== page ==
A child stands in floodwaters at a camp for people displaced by violence, Bentiu, South Sudan (G. Joselow/VOA).
A child stands in floodwaters at a camp for people displaced by violence, Bentiu, South Sudan (G. Joselow/VOA).

NAIROBI - Peace talks between warring parties in South Sudan have been delayed, once again, as the humanitarian crisis in the country continues to deepen. Frustration is growing as rival sides make scant progress on a deal, and the threat of further violence looms large.

Negotiations that were set to resume Thursday between the South Sudanese government and rebel factions have been postponed until at least October 20, in the latest delay to the slow-moving talks.

The biggest obstacle at the moment is failure to agree on the shape of a planned transitional government and the distribution of power therein.

Past agreements, including three separate cease-fire deals, have failed to take hold.

Violence that began in December last year has displaced more than one million people in the country.  Without peace, many are too afraid to return.

Nhial Tiitmamer, policy analyst at the Sudd Institute in South Sudan, says the country is starting to lose its patience.

“People are really suffering in the displaced camps and also people are also suffering in the refugee camps, people want to go back home," Tiitmamer said. "That's why people are getting frustrated.”

At the heart of the conflict is a political dispute between President Salva Kiir and his former deputy Riek Machar.  The split has divided factions of the military and led to inter-ethnic fighting that has killed at least 10,000 people.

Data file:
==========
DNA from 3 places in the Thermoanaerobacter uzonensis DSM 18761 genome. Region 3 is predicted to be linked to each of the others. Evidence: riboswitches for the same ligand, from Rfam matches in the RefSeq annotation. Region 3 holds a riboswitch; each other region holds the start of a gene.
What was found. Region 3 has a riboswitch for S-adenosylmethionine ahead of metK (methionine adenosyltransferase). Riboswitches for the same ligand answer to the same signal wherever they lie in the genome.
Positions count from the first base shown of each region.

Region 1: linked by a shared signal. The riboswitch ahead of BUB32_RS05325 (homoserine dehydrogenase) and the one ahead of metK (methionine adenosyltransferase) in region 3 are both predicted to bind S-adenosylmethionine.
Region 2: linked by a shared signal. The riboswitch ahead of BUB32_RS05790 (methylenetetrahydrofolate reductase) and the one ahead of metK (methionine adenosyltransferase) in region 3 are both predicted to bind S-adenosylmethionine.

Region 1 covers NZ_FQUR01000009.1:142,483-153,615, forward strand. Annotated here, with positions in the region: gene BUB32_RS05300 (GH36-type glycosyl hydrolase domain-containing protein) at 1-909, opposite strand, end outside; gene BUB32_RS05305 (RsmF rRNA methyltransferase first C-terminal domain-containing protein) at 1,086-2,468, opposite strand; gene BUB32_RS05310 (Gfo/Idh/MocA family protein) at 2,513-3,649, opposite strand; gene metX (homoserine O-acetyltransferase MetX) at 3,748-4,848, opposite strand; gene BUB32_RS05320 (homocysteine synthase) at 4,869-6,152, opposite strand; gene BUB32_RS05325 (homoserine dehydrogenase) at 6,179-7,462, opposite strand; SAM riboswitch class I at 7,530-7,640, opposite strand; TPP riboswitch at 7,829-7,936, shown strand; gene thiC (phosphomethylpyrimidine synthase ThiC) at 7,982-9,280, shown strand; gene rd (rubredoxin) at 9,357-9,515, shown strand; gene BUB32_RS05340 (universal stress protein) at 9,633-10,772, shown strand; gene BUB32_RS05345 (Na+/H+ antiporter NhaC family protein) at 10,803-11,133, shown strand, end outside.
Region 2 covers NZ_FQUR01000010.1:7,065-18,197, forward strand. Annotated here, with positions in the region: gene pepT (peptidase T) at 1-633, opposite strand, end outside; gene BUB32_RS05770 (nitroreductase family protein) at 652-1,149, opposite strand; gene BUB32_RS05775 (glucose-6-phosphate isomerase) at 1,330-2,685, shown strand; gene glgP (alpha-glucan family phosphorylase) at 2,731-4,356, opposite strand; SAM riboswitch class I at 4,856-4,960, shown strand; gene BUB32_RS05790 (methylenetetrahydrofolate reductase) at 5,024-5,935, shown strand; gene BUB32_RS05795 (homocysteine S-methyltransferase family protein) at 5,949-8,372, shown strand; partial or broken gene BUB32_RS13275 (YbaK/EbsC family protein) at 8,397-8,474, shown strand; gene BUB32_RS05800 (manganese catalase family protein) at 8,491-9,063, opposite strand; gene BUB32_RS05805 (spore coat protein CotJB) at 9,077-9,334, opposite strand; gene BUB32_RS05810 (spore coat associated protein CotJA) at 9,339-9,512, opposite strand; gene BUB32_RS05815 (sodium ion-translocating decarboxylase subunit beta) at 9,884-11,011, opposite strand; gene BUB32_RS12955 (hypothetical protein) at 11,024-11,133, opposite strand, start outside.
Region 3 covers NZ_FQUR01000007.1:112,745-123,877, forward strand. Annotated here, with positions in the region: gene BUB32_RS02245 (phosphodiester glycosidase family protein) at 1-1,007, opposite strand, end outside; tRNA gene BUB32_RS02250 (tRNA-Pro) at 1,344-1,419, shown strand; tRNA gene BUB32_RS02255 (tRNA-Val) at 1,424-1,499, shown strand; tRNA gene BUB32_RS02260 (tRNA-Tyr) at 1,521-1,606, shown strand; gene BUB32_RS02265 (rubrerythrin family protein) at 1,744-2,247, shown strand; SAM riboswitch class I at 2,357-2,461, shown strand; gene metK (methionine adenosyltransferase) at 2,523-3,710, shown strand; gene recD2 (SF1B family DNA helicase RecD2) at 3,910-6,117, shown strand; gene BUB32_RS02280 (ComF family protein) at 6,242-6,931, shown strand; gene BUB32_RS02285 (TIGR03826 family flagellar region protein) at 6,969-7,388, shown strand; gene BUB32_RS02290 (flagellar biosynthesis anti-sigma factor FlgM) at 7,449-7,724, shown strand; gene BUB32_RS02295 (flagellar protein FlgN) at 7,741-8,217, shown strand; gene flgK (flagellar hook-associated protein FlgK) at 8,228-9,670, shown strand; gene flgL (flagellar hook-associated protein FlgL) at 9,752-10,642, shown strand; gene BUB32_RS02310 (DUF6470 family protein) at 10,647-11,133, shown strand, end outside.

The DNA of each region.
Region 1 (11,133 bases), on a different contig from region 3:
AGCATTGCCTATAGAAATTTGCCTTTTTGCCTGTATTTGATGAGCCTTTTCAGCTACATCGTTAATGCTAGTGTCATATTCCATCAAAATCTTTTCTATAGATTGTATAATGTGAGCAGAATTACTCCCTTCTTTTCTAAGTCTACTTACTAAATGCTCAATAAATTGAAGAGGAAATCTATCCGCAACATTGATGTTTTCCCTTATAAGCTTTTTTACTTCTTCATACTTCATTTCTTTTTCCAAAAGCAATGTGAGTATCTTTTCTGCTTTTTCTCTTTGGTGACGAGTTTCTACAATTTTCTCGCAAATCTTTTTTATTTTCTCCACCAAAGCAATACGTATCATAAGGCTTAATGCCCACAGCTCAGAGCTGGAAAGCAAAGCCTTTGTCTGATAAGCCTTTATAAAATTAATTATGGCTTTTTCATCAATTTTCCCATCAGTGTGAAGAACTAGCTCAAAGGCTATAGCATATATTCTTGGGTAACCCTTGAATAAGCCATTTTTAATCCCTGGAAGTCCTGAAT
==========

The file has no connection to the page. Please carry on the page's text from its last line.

While the country has been relatively calm since the rainy season began around May, security and humanitarian officials warn fighting could resume in the coming dry season, putting more pressure on already vulnerable populations caught in the crossfire.

Aid agencies warned last week more than one million people could be pushed into extreme hunger by early next year if the situation does not improve.

In order for there to be peace, Tiitmamer says the warring sides have to first work through their political differences.

“If the politicians can agree it would follow that their followers will also stop the fighting," Tiitmamer said. "So this has not happened so far, although the cease-fires were signed, there was no agreement on the political issues.”

The international community has also been increasing pressure on political leaders.

The United States has already imposed sanctions against South Sudanese officials accused of fueling the crisis, and is considering further restrictions.